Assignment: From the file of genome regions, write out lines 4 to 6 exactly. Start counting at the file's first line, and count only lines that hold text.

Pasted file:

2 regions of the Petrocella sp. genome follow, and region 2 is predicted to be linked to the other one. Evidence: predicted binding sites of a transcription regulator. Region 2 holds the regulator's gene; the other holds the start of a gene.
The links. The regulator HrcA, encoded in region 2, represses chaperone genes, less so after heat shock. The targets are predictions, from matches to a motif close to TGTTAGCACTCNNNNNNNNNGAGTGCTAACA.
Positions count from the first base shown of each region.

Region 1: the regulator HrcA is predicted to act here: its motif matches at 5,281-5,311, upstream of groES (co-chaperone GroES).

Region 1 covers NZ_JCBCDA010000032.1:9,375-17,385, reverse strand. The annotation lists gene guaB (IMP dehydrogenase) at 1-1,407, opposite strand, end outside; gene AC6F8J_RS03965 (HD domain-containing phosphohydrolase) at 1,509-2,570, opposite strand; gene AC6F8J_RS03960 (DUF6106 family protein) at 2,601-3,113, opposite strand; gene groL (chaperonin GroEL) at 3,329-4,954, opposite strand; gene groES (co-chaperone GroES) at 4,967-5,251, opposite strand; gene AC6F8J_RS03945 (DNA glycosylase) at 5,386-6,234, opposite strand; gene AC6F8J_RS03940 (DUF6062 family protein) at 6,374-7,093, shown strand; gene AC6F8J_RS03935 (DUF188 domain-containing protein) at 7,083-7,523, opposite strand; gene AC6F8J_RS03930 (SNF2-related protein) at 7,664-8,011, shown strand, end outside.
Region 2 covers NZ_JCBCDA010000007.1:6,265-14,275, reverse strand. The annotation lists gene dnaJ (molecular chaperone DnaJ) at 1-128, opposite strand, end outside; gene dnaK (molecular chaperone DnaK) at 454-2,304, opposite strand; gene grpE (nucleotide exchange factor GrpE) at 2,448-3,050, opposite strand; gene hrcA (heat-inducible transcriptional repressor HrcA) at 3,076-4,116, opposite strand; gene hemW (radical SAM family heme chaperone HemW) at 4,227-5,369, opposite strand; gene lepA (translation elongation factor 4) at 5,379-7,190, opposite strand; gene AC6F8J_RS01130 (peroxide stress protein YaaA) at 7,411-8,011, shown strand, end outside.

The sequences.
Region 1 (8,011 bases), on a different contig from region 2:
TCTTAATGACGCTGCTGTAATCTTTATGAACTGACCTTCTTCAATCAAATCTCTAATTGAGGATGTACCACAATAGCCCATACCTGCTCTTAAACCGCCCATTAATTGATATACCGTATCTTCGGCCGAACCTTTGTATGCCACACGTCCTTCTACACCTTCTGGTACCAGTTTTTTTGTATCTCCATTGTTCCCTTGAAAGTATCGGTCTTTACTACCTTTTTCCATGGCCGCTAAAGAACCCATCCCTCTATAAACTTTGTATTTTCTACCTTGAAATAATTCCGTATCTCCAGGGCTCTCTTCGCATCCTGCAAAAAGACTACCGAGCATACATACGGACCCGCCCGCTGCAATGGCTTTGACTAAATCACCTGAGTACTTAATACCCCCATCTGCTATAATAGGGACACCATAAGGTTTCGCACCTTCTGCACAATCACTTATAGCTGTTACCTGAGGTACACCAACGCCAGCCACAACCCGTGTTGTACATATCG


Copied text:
Region 1: the regulator HrcA is predicted to act here: its motif matches at 5,281-5,311, upstream of groES (co-chaperone GroES).

Region 1 covers NZ_JCBCDA010000032.1:9,375-17,385, reverse strand. The annotation lists gene guaB (IMP dehydrogenase) at 1-1,407, opposite strand, end outside; gene AC6F8J_RS03965 (HD domain-containing phosphohydrolase) at 1,509-2,570, opposite strand; gene AC6F8J_RS03960 (DUF6106 family protein) at 2,601-3,113, opposite strand; gene groL (chaperonin GroEL) at 3,329-4,954, opposite strand; gene groES (co-chaperone GroES) at 4,967-5,251, opposite strand; gene AC6F8J_RS03945 (DNA glycosylase) at 5,386-6,234, opposite strand; gene AC6F8J_RS03940 (DUF6062 family protein) at 6,374-7,093, shown strand; gene AC6F8J_RS03935 (DUF188 domain-containing protein) at 7,083-7,523, opposite strand; gene AC6F8J_RS03930 (SNF2-related protein) at 7,664-8,011, shown strand, end outside.
Region 2 covers NZ_JCBCDA010000007.1:6,265-14,275, reverse strand. The annotation lists gene dnaJ (molecular chaperone DnaJ) at 1-128, opposite strand, end outside; gene dnaK (molecular chaperone DnaK) at 454-2,304, opposite strand; gene grpE (nucleotide exchange factor GrpE) at 2,448-3,050, opposite strand; gene hrcA (heat-inducible transcriptional repressor HrcA) at 3,076-4,116, opposite strand; gene hemW (radical SAM family heme chaperone HemW) at 4,227-5,369, opposite strand; gene lepA (translation elongation factor 4) at 5,379-7,190, opposite strand; gene AC6F8J_RS01130 (peroxide stress protein YaaA) at 7,411-8,011, shown strand, end outside.